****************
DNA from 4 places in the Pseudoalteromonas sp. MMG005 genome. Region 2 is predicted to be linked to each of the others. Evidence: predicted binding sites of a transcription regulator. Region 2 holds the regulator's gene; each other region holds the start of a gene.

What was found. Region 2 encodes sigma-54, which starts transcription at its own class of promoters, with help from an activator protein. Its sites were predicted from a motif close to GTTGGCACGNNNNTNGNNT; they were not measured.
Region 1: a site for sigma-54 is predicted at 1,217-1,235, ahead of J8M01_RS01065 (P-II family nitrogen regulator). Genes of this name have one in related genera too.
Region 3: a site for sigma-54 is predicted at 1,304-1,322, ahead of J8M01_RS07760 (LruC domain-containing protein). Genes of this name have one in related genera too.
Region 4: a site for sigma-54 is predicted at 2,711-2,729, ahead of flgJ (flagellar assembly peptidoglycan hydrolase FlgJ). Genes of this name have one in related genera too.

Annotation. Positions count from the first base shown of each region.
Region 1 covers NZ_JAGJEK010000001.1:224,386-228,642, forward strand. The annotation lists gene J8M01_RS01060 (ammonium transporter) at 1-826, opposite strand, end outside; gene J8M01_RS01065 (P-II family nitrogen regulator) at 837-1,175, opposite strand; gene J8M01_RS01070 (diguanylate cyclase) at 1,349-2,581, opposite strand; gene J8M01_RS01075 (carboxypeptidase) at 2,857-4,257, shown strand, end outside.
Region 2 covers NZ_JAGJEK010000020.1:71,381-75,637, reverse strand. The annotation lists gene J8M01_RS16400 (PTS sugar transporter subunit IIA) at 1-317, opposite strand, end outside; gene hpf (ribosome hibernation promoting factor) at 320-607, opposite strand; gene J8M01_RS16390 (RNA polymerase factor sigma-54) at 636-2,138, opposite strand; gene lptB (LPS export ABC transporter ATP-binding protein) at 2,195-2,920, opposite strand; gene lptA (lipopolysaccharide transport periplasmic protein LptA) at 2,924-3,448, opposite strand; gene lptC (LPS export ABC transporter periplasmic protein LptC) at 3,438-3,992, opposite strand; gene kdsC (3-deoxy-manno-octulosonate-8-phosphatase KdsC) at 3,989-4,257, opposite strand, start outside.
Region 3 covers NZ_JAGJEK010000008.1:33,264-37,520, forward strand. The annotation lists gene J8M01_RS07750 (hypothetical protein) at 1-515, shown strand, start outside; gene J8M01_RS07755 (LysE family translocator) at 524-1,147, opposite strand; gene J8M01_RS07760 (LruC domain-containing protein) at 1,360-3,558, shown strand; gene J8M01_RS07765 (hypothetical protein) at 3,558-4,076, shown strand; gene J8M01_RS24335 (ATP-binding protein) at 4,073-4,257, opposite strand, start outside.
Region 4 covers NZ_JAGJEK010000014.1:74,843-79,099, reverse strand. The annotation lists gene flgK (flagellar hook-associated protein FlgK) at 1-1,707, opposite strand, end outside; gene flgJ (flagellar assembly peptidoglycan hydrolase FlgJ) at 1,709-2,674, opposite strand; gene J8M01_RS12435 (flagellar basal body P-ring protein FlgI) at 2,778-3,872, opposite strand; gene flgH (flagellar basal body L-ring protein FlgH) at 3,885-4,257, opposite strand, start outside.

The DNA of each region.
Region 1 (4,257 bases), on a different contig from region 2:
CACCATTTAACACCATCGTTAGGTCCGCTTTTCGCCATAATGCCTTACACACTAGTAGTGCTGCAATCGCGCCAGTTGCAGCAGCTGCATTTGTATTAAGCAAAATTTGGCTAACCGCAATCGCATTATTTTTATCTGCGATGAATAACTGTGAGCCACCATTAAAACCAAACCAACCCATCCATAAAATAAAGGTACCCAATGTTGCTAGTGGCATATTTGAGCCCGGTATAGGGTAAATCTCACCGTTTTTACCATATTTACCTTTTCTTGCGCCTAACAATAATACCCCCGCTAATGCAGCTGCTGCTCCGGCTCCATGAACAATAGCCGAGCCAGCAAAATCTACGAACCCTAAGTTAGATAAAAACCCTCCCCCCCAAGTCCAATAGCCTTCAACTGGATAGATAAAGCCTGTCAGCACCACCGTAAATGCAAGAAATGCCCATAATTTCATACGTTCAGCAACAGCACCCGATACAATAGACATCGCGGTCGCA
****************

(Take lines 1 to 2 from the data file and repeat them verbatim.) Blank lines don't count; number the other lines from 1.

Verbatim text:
DNA from 4 places in the Pseudoalteromonas sp. MMG005 genome. Region 2 is predicted to be linked to each of the others. Evidence: predicted binding sites of a transcription regulator. Region 2 holds the regulator's gene; each other region holds the start of a gene.

What was found. Region 2 encodes sigma-54, which starts transcription at its own class of promoters, with help from an activator protein. Its sites were predicted from a motif close to GTTGGCACGNNNNTNGNNT; they were not measured.